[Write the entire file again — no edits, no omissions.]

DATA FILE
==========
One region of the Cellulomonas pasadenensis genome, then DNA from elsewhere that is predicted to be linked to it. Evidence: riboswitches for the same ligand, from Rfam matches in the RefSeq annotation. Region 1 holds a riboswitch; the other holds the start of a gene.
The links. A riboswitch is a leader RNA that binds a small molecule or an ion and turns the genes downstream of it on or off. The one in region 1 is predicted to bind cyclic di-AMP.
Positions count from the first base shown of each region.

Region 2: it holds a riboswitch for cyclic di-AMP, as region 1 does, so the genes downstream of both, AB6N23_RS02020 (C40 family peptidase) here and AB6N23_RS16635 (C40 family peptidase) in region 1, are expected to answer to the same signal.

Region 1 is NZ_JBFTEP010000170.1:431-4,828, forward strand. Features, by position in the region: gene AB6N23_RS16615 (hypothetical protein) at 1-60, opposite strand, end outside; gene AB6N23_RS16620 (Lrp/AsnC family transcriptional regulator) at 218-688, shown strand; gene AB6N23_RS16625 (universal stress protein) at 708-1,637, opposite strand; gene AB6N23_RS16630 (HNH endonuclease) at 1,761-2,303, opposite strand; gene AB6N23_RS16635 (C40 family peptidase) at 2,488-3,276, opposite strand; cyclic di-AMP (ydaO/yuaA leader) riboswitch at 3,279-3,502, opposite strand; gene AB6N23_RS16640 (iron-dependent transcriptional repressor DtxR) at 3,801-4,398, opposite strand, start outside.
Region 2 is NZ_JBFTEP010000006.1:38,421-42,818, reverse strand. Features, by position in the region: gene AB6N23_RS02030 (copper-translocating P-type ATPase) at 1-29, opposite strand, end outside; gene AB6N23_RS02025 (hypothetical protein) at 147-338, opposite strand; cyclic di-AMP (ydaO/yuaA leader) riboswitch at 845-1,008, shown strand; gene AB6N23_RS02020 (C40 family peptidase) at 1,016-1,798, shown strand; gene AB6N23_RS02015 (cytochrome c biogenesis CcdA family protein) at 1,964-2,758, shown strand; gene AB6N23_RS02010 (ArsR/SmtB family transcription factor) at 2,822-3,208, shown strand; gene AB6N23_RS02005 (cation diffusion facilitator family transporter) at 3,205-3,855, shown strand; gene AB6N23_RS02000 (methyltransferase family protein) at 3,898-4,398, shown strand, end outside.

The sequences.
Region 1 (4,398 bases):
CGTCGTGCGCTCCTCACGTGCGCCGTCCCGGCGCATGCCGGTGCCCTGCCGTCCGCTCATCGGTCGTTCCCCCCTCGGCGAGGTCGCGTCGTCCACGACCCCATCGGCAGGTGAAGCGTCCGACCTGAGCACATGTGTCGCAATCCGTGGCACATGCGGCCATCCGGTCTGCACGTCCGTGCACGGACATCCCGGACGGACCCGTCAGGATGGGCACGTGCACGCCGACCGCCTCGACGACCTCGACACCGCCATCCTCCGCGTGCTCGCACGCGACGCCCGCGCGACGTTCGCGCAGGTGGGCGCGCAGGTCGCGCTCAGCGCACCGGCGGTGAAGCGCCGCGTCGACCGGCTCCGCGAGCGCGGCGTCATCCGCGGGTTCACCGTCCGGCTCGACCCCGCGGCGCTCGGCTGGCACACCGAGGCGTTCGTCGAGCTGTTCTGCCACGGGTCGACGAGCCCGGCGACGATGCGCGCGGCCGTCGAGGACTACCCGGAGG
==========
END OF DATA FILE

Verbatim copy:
One region of the Cellulomonas pasadenensis genome, then DNA from elsewhere that is predicted to be linked to it. Evidence: riboswitches for the same ligand, from Rfam matches in the RefSeq annotation. Region 1 holds a riboswitch; the other holds the start of a gene.
The links. A riboswitch is a leader RNA that binds a small molecule or an ion and turns the genes downstream of it on or off. The one in region 1 is predicted to bind cyclic di-AMP.
Positions count from the first base shown of each region.

Region 2: it holds a riboswitch for cyclic di-AMP, as region 1 does, so the genes downstream of both, AB6N23_RS02020 (C40 family peptidase) here and AB6N23_RS16635 (C40 family peptidase) in region 1, are expected to answer to the same signal.

Region 1 is NZ_JBFTEP010000170.1:431-4,828, forward strand. Features, by position in the region: gene AB6N23_RS16615 (hypothetical protein) at 1-60, opposite strand, end outside; gene AB6N23_RS16620 (Lrp/AsnC family transcriptional regulator) at 218-688, shown strand; gene AB6N23_RS16625 (universal stress protein) at 708-1,637, opposite strand; gene AB6N23_RS16630 (HNH endonuclease) at 1,761-2,303, opposite strand; gene AB6N23_RS16635 (C40 family peptidase) at 2,488-3,276, opposite strand; cyclic di-AMP (ydaO/yuaA leader) riboswitch at 3,279-3,502, opposite strand; gene AB6N23_RS16640 (iron-dependent transcriptional repressor DtxR) at 3,801-4,398, opposite strand, start outside.
Region 2 is NZ_JBFTEP010000006.1:38,421-42,818, reverse strand. Features, by position in the region: gene AB6N23_RS02030 (copper-translocating P-type ATPase) at 1-29, opposite strand, end outside; gene AB6N23_RS02025 (hypothetical protein) at 147-338, opposite strand; cyclic di-AMP (ydaO/yuaA leader) riboswitch at 845-1,008, shown strand; gene AB6N23_RS02020 (C40 family peptidase) at 1,016-1,798, shown strand; gene AB6N23_RS02015 (cytochrome c biogenesis CcdA family protein) at 1,964-2,758, shown strand; gene AB6N23_RS02010 (ArsR/SmtB family transcription factor) at 2,822-3,208, shown strand; gene AB6N23_RS02005 (cation diffusion facilitator family transporter) at 3,205-3,855, shown strand; gene AB6N23_RS02000 (methyltransferase family protein) at 3,898-4,398, shown strand, end outside.

The sequences.
Region 1 (4,398 bases):
CGTCGTGCGCTCCTCACGTGCGCCGTCCCGGCGCATGCCGGTGCCCTGCCGTCCGCTCATCGGTCGTTCCCCCCTCGGCGAGGTCGCGTCGTCCACGACCCCATCGGCAGGTGAAGCGTCCGACCTGAGCACATGTGTCGCAATCCGTGGCACATGCGGCCATCCGGTCTGCACGTCCGTGCACGGACATCCCGGACGGACCCGTCAGGATGGGCACGTGCACGCCGACCGCCTCGACGACCTCGACACCGCCATCCTCCGCGTGCTCGCACGCGACGCCCGCGCGACGTTCGCGCAGGTGGGCGCGCAGGTCGCGCTCAGCGCACCGGCGGTGAAGCGCCGCGTCGACCGGCTCCGCGAGCGCGGCGTCATCCGCGGGTTCACCGTCCGGCTCGACCCCGCGGCGCTCGGCTGGCACACCGAGGCGTTCGTCGAGCTGTTCTGCCACGGGTCGACGAGCCCGGCGACGATGCGCGCGGCCGTCGAGGACTACCCGGAGG